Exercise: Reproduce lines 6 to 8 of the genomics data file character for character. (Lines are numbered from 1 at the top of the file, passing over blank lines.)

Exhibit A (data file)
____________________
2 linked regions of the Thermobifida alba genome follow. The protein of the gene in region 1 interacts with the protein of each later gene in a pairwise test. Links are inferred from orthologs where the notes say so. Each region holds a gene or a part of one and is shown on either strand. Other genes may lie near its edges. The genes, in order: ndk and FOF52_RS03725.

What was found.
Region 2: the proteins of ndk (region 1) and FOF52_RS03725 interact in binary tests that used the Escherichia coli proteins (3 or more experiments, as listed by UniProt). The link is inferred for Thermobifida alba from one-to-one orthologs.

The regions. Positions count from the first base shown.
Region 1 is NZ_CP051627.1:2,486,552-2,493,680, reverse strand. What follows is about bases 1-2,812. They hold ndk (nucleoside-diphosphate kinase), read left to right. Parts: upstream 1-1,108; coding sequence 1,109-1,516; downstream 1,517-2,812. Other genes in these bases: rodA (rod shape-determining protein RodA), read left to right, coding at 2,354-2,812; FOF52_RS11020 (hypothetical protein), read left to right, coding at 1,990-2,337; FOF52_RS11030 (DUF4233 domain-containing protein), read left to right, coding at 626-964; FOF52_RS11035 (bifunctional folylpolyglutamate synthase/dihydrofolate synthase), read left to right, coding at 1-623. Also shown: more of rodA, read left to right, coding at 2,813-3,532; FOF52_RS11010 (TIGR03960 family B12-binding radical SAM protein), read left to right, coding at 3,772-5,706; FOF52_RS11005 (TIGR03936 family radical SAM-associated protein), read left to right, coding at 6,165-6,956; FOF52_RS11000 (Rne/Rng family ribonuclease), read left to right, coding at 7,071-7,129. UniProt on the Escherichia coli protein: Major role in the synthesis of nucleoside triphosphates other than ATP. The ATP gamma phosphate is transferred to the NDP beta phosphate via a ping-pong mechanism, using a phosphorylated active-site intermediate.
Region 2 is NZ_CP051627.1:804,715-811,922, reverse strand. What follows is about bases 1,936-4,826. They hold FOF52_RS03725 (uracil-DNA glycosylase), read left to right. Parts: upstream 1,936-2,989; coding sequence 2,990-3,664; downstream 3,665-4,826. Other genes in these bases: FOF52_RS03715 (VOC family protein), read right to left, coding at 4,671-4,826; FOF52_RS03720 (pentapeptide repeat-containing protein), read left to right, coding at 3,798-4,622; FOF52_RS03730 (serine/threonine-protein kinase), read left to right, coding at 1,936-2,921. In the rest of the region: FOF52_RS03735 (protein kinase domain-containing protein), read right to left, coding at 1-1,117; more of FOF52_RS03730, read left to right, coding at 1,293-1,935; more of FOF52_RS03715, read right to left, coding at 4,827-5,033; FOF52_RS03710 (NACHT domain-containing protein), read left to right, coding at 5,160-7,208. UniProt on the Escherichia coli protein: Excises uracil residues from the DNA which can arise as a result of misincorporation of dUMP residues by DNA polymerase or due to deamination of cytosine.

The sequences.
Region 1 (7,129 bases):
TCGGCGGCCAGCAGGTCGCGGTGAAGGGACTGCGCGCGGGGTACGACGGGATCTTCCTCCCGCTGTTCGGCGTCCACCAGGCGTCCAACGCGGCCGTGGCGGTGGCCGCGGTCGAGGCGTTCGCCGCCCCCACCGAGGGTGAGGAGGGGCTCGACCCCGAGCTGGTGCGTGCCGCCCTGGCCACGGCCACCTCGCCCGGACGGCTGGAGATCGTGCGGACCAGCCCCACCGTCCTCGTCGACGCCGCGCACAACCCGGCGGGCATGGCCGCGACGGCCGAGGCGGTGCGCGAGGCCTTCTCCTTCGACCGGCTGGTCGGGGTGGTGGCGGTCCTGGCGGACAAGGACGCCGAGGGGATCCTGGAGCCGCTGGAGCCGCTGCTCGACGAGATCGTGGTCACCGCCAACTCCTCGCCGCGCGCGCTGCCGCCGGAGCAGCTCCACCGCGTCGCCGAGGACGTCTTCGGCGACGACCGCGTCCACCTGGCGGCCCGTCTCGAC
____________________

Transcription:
Region 2 is NZ_CP051627.1:804,715-811,922, reverse strand. What follows is about bases 1,936-4,826. They hold FOF52_RS03725 (uracil-DNA glycosylase), read left to right. Parts: upstream 1,936-2,989; coding sequence 2,990-3,664; downstream 3,665-4,826. Other genes in these bases: FOF52_RS03715 (VOC family protein), read right to left, coding at 4,671-4,826; FOF52_RS03720 (pentapeptide repeat-containing protein), read left to right, coding at 3,798-4,622; FOF52_RS03730 (serine/threonine-protein kinase), read left to right, coding at 1,936-2,921. In the rest of the region: FOF52_RS03735 (protein kinase domain-containing protein), read right to left, coding at 1-1,117; more of FOF52_RS03730, read left to right, coding at 1,293-1,935; more of FOF52_RS03715, read right to left, coding at 4,827-5,033; FOF52_RS03710 (NACHT domain-containing protein), read left to right, coding at 5,160-7,208. UniProt on the Escherichia coli protein: Excises uracil residues from the DNA which can arise as a result of misincorporation of dUMP residues by DNA polymerase or due to deamination of cytosine.

The sequences.
Region 1 (7,129 bases):